http://www.medscape.com/viewarticle/778843

  • The_Matt_Of_Akron

    Do you wanna know the terrifying truth, or do you wanna see me sock a few dingers?

    http://www.youtube.com/watch?feature=player_detailpage&v=riNIjE-J4NQ#t=29s

  • mgbode

    DINGERS!!!!

  • boomhauertjs

    The Indians can be very stubborn about such things, so it wouldn’t surprise me if they try to force Myers back into the rotation to justify their $7 million investment.

  • JNeids

    (Spits out mouthful of coffee)
    You mean people take things to stay awake at work? I jest, of course, but if it helps create the world’s best doctor, that’s more valuable than the world’s best athlete. And maybe if they were paid accordingly, my health insurance bill wouldn’t be as high. (Or maybe it would be higher, but still…)

  • mgbode

    yes, but it goes back to the same question. if people are taking illegal drugs and it helps them be better at their jobs, then should we care or disregard the long-term ramifications as a personal choice?

  • JNeids

    After trying and failing to push “Reply” in mobile mode for two minutes, I had to switch to desktop mode to respond.

    I understand what you’re getting at and the hypocrisy of my statements, and without comparing the long term effects of both sides’ drug of choice, my overall point was that we are partially to blame for the growing use of PEDs. I don’t think a med student or resident is trying to stay awake longer to become the best doctor for the fanfare that comes with it, I’d like to think at least some of them are doing it to improve the services they provide.

    And for the record, I’m not a doctor, I don’t play one on TV and I didn’t even stay at a Holiday Inn Express last night.

  • mgbode

    yes, I agree it is a societal issue.

    I disagree that even most med-students / residents are doing everything they are doing out of altruistic intentions (as you seem to imply). The allure of a $100-250K/year job can be just as consuming as that of the millionaire status of a top athlete. In fact, I think I could make an argument it is moreso consuming in that many of these students have entrenched themselves with a mountain of debt and now need the end-job in order to pay back that debt.

    but, we are getting further off the sports topic than we generally do here. I’ll allow you last word if you would like it.

  • MrCleaveland

    “Just say no kids”? Rick, why do you hate kids?

  • Harv 21

    Don’t expect a reply. He ate shoots and left.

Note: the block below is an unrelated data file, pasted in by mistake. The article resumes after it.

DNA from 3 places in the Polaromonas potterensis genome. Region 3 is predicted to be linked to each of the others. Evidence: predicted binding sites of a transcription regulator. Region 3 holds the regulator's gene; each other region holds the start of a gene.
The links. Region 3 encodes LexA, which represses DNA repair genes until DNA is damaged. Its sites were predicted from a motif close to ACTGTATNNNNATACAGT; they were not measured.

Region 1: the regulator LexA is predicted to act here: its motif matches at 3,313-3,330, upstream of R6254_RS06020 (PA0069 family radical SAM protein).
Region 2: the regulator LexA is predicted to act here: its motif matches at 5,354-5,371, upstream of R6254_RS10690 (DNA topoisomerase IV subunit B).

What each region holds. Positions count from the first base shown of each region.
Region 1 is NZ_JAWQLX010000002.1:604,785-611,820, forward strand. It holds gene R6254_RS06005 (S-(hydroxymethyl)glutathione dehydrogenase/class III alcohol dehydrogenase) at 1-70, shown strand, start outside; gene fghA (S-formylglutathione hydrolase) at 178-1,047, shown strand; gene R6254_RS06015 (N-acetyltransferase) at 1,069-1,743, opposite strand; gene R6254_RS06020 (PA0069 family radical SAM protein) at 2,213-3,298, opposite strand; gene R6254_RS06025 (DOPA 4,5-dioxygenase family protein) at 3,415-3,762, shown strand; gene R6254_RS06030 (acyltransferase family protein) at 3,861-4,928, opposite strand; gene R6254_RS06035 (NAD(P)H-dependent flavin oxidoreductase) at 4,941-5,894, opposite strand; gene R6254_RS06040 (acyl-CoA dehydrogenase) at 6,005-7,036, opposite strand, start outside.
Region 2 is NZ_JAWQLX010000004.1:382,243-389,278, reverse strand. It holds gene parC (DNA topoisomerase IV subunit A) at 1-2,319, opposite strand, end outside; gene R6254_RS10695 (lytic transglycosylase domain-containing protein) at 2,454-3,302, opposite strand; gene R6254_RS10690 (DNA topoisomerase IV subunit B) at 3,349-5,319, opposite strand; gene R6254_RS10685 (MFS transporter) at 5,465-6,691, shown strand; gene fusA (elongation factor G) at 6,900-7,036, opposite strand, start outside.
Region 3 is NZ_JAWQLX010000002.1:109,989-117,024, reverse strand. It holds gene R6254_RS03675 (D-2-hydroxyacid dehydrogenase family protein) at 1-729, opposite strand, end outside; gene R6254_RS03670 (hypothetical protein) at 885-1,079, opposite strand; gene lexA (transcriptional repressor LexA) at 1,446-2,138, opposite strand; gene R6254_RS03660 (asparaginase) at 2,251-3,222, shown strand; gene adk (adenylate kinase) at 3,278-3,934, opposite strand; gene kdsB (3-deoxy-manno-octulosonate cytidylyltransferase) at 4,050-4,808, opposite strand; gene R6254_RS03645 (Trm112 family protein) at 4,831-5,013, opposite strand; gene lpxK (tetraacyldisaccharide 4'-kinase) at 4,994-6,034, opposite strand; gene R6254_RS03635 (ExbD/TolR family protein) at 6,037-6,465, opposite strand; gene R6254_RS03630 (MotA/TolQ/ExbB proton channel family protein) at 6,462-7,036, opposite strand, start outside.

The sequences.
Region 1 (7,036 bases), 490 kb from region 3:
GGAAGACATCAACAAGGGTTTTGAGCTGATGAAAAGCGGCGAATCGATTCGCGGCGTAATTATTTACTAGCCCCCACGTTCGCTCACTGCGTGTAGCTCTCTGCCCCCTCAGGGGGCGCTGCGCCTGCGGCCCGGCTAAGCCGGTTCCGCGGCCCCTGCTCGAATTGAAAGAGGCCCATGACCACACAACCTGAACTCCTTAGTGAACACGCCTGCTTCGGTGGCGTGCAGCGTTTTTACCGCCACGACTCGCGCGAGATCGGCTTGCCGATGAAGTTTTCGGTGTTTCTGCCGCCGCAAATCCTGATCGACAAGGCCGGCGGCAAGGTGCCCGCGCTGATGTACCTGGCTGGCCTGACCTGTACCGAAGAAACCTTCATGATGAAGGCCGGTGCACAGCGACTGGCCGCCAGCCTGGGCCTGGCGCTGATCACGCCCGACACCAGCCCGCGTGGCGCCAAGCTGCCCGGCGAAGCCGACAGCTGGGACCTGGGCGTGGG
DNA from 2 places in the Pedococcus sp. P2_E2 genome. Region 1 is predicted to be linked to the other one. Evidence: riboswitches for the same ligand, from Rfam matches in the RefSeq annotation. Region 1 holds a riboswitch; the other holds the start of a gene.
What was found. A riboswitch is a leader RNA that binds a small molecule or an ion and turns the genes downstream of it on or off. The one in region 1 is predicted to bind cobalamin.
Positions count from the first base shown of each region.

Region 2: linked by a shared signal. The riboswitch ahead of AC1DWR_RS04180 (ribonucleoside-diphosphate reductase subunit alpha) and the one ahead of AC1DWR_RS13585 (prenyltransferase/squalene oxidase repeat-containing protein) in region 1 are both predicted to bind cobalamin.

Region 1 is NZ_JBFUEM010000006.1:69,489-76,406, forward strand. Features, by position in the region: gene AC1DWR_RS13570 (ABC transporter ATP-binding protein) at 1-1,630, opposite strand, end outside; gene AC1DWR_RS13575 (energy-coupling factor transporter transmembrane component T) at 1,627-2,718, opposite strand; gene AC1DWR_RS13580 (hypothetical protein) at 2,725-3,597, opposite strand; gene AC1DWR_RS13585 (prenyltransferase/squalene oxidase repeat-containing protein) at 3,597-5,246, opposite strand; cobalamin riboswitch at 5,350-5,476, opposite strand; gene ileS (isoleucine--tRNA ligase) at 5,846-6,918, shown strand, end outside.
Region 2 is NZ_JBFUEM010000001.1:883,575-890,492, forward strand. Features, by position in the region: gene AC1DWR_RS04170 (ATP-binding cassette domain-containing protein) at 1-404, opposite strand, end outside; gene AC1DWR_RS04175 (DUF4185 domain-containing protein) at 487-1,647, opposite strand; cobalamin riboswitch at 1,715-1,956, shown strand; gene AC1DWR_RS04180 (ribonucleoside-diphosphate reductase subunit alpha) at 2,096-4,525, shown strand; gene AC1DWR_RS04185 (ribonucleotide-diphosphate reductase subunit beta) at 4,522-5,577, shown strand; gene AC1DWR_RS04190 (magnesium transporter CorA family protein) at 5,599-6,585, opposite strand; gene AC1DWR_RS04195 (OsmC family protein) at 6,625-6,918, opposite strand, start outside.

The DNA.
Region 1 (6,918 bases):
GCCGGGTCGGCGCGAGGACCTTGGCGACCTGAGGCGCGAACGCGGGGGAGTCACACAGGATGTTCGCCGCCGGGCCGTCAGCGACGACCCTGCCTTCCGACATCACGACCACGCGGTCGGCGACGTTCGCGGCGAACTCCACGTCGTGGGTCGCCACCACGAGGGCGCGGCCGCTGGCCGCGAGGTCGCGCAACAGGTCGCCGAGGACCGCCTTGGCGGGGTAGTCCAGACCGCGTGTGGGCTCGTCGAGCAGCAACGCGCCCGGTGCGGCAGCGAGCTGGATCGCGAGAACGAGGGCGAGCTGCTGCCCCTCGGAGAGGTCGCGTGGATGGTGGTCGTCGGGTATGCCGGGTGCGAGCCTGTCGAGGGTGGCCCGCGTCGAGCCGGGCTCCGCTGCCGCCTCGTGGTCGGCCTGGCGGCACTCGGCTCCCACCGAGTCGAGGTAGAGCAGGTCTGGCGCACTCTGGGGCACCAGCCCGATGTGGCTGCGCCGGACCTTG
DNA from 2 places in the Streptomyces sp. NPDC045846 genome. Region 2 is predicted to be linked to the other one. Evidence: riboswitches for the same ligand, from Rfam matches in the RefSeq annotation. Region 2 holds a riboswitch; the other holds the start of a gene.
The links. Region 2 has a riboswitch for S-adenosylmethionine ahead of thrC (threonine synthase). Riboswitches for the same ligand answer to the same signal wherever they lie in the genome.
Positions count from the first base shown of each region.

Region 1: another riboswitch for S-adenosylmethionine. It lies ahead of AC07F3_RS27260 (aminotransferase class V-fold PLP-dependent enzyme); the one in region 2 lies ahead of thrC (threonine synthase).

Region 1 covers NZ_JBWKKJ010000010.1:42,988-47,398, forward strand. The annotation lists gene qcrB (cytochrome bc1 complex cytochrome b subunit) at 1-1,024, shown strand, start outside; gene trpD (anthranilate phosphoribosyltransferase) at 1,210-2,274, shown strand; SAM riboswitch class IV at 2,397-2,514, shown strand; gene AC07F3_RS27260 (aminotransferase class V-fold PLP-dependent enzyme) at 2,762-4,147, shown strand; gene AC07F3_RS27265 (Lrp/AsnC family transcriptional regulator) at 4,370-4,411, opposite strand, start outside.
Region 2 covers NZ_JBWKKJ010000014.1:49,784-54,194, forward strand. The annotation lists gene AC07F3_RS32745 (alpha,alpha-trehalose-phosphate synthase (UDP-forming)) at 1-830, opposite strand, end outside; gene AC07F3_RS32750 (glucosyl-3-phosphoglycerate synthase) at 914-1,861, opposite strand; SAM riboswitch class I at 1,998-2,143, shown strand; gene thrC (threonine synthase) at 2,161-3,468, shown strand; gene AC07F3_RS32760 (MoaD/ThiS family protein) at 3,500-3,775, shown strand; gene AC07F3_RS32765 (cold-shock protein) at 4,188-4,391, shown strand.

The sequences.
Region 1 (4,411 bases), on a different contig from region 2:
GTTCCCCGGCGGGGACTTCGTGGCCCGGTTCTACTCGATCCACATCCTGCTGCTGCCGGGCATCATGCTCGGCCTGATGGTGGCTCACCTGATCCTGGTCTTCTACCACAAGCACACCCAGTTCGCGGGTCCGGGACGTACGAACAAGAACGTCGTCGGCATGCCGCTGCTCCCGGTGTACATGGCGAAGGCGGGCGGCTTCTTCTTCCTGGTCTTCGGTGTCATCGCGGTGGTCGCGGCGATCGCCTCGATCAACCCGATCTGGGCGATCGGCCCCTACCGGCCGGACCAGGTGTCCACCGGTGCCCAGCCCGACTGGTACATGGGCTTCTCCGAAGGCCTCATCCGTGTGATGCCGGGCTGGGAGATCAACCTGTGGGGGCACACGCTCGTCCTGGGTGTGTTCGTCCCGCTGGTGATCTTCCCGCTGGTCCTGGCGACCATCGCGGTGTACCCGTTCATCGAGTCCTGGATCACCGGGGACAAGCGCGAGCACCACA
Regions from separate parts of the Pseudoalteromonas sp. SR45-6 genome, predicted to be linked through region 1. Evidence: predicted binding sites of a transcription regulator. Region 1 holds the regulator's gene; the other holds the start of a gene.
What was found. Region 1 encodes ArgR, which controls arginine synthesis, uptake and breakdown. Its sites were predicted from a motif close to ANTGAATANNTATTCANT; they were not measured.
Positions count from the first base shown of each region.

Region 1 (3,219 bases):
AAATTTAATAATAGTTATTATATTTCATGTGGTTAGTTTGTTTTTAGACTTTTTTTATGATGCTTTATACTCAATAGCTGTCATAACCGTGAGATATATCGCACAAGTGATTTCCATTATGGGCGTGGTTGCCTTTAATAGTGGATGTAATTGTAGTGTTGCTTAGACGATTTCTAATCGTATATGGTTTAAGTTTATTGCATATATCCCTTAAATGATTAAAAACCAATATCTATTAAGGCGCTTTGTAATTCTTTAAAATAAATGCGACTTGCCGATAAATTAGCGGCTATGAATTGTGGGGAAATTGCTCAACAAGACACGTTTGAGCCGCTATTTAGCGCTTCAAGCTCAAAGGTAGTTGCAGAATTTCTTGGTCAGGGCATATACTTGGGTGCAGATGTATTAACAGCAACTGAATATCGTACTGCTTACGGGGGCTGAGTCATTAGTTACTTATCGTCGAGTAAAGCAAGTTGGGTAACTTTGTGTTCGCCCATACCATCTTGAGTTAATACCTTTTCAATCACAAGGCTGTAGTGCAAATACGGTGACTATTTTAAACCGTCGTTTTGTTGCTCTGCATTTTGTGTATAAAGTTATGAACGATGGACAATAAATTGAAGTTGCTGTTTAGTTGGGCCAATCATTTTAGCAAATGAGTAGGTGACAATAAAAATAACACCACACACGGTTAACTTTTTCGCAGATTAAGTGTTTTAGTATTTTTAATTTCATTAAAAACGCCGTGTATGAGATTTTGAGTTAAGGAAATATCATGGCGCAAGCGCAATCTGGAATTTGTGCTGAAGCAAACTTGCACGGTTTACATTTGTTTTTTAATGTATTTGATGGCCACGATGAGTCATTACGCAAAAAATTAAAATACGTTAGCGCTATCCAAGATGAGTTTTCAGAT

• JNeids

    Since you insisted…Word.

  • BenRM

    Count me as one of those who is both completely over the PED discussion AND thinks that PED use should be permitted in the case of injury.

  • MrCleaveland

    Ha haaaaaaaaa! Harv, that’s genius!

  • The_Real_Shamrock

    CHICKS DIG THE LONGBALL!

  • mgbode

    forgot how dorky Maddux looked in those glasses:

    https://www.youtube.com/watch?v=4ltD21rYWVw

  • The_Real_Shamrock

    Also interesting that known or suspected offenders also never seem to go without interest and big paydays! The weak suspensions especially 50 games is a joke. Start hitting these guys more in the pocketbooks and maybe they’ll get the idea until then it’s just the cat chasing it’s tail. No surprise that it’s baseball under Bud’s (see Rudy Huxtable) watch.

  • Garry_Owen

    Hmmm. Law school. The only PED I observed in law school was lots and lots and lots of alcohol. Any enhancement that this may have contributed to performance is debatable (but even the professors were drunk).

  • The_Real_Shamrock

    IT’S HERE…IT’S DRAFT DAY FOR MLB! I wonder if Rizzo is getting ready?

  • The_Real_Shamrock

    Maddog on line 3 for you!

  • Harv 21

    Oh, I hear that all the time. Unfortunately, never sans a healthy dripping of sarcasm.

  • The_Matt_Of_Akron

    If there’s a sweet spot for programming, there’s probably one for lawyering.

    http://xkcd.com/323/

  • Garry_Owen
  • http://www.waitingfornextyear.com/ WFNYRick

    I don’t get this one Harv.

  • http://www.waitingfornextyear.com/ WFNYRick

    Comma monster must have gotten me.

  • Harv 21

    based on an instant classic nerd book from maybe a decade ago, “Eats, Shoots & Leaves: The Zero Tolerance Approach to Punctuation.” A gentle panda eats shoots and leaves. One that eats, shoots and leaves is maybe not so gentle.

  • MrCleaveland

    Rick obviously has a lot to learn about being a rebarbative, punctilious nerd. But we must show him the way.